The Danube salmon can reach the size of a man and live for 30 years – but its last hunting grounds in the Balkans are being threatened by a rash of dam-building.
“It’s very fast, lean, and elegant. And very beautiful,” says Ulrich Eichelmann.
He might have been describing a racing car. In fact, the director of the environmental group Riverwatch is talking about a fish – Hucho Hucho in Latin, Huchen in German, often known as the Danube salmon in English because it was once found in much of the Danube basin.
But its main remaining refuge today is in the Balkans, in the streams and rivers which tumble down the mountains and twist through the valleys between Slovenia and Montenegro.
“We Europeans cry out with indignation about the plight of the last tigers in the wild in Asia, and demand efforts to save them,” says Eichelmann, as we trudge though the wetland forest down to the shore of the River Sava in Slovenia. “But we seem blind to the threat to these last tigers of our own – the Danube salmon.”
Ahead of him, a man with a white bucket treads gingerly among the snowdrops which carpet the floor of this forest just waking from its winter hibernation. In the bucket are five of the slim blue-green-grey-white-silvery creatures, three years old, each about 40cm long, twisting and turning in the narrow space like teenagers on the dance floor, sensing their imminent release into the wild.
“This fish is a good indicator of the health of our rivers,” explains Steven Weiss, an American scientist based in Graz in Austria, and one of the authors of a new study warning that the building of new dams could wipe out many of the fish. They need need a lot of space, fast flowing clean water and a very specific habitat to spawn in order to maintain a self-sustaining population.
The ecologists, in alliance with the Slovenian Anglers Association, have brought Danube salmon with them today to humour us journalists, as they launch their campaign to save the fish.
We reach the stony shore. A banner is unfolded. Save the Sava – the name of the river seems designed to fit the English verb. And in a matter of minutes the deed is done.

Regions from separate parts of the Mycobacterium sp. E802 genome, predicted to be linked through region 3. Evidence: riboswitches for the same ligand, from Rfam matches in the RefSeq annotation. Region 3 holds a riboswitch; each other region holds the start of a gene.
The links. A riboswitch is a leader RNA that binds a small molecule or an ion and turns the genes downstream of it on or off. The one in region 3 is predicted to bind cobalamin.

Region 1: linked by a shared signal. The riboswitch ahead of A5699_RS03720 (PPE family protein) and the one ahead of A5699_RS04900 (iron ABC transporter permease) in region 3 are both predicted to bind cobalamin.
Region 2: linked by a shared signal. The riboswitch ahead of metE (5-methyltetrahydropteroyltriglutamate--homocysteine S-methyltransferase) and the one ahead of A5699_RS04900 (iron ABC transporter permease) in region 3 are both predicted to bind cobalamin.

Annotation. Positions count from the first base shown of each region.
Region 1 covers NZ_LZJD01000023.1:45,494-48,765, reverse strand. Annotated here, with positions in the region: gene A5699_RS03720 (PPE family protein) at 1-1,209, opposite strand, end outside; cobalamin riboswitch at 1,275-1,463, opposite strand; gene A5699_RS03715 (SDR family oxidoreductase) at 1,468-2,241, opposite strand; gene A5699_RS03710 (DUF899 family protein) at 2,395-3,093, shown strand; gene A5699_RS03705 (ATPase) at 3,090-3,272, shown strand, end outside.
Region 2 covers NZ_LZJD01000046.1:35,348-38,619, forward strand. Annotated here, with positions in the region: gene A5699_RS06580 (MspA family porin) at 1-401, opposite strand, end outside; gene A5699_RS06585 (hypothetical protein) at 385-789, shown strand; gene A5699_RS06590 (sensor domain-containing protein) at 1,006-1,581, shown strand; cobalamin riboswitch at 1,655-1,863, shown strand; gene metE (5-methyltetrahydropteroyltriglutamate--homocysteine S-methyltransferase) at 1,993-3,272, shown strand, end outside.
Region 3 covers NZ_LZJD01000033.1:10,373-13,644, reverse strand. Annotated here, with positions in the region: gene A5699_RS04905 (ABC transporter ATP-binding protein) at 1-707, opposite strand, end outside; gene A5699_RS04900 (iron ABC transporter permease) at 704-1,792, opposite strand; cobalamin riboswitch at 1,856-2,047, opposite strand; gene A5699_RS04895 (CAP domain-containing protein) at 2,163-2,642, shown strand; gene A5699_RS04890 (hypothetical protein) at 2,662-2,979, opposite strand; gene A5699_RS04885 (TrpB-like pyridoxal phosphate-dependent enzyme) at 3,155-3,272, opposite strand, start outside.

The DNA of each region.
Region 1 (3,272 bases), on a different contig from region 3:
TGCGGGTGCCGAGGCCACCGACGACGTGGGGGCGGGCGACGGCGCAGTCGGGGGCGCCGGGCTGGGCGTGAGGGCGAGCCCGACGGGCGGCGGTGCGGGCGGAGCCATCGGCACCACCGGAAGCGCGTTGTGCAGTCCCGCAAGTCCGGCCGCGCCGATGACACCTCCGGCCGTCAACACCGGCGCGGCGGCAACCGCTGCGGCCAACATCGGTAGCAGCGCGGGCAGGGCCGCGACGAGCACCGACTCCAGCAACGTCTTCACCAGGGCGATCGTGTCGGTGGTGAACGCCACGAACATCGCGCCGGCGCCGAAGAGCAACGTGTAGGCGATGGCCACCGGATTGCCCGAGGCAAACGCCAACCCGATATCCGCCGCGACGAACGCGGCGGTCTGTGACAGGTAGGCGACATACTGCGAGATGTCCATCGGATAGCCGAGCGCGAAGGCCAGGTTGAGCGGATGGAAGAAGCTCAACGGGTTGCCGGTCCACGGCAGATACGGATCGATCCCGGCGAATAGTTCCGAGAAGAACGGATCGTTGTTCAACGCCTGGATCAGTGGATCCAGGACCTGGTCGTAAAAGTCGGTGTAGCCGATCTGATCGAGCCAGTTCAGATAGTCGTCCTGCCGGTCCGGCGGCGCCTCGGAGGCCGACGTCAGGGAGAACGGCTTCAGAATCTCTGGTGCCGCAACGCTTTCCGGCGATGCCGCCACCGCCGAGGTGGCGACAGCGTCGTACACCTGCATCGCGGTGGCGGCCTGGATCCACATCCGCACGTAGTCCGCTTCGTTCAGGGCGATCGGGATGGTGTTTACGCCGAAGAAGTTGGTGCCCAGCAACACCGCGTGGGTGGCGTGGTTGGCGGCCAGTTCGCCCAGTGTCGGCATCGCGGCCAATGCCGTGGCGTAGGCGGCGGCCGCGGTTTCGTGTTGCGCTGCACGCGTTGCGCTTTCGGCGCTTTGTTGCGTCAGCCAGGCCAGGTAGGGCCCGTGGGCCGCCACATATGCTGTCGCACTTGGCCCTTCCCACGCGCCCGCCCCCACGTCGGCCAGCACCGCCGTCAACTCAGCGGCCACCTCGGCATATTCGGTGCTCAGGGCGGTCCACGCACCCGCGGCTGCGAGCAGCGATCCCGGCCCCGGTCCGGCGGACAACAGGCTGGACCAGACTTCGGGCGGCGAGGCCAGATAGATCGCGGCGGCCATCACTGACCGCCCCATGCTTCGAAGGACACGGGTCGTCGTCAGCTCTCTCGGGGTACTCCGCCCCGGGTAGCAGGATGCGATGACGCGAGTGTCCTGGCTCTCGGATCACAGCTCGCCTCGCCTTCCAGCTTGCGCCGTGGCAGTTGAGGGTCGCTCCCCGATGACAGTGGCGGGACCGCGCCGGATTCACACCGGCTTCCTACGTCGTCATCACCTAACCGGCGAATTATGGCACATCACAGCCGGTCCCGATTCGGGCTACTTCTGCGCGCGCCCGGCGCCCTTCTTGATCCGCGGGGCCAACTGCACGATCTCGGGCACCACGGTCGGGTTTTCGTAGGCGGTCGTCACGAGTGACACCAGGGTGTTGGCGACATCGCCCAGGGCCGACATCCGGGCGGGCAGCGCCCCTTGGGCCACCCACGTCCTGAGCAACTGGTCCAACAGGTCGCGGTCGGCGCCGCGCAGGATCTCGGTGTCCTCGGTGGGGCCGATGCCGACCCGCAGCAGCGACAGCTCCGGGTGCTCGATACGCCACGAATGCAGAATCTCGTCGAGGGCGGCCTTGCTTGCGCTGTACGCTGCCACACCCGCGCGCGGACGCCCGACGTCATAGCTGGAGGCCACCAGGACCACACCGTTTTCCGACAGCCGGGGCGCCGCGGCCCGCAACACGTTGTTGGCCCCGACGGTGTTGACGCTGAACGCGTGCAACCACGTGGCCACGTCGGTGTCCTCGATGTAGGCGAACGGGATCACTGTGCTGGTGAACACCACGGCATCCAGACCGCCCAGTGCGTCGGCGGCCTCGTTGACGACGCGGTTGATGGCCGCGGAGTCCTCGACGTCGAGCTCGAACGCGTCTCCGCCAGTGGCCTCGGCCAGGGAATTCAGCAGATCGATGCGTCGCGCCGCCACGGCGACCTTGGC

The racing fish are away, zig-zagging through the shallow waters, over the flat stones of the riverbed towards the rapids nearby.
I first came across this fish in Josef Fischer’s garden, beside the Danube in the Wachau region of Austria several years ago. Fischer is a wine grower and angler who breeds thousands of them each year in tanks among his vines.
There’s a tank for those several months old, big-eyed creatures filling the space like a sky-full of arrows in slow motion. Separate tanks for one-year-olds, two-year-olds, three-year-olds.
I watched him partially drain his pond, where his prize specimen, a handsome female lay peacefully. He carried her gently to a blue container, made her drowsy with a sedative in the water, then ran his big farmer’s hands skilfully down the whole length of her body several times, trying to massage the eggs out of her.
Had he succeeded, he would then have brought a large male fish from another pond to fertilise them. On that occasion, he failed. No eggs. He took it manfully.
“I missed out one stage in the process this year,” he explained. “Next year I will go back to the tried and tested method. In the meantime, I have enough fish here already.”
Ten-thousand in fact, he estimates. Each year he releases several thousand into the Danube, repopulating the river with a noble species which once migrated up and down it in large numbers. But the many hydroelectric dams built mostly in the 1950s and 60s destroyed their spawning grounds and turned the river into a succession of lakes.
Later, when he had taken off his galoshes, we sipped his crisp white wine and watched the afternoon sun light up the ruins of the castle where good King Richard of England was once imprisoned, on a hilltop on the far bank. “I haven’t eaten this fish for 10 years,” Fischer confessed. “I like them too much.”
On the River Sava, Weiss explains how salmon breed in the wild. The queen finds a section of riverbed she likes the look of, the king sidles alongside, they perform a dance together, sweeping away the fine grains of gravel to make a nest to lay her eggs. And as she does so, he sows his own seed over them like a sudden underwater cloud.
When its all over, she sweeps a fine film of sand over the eggs with her tail. A month or so later, small fish emerge. Princes and princesses of the Balkans.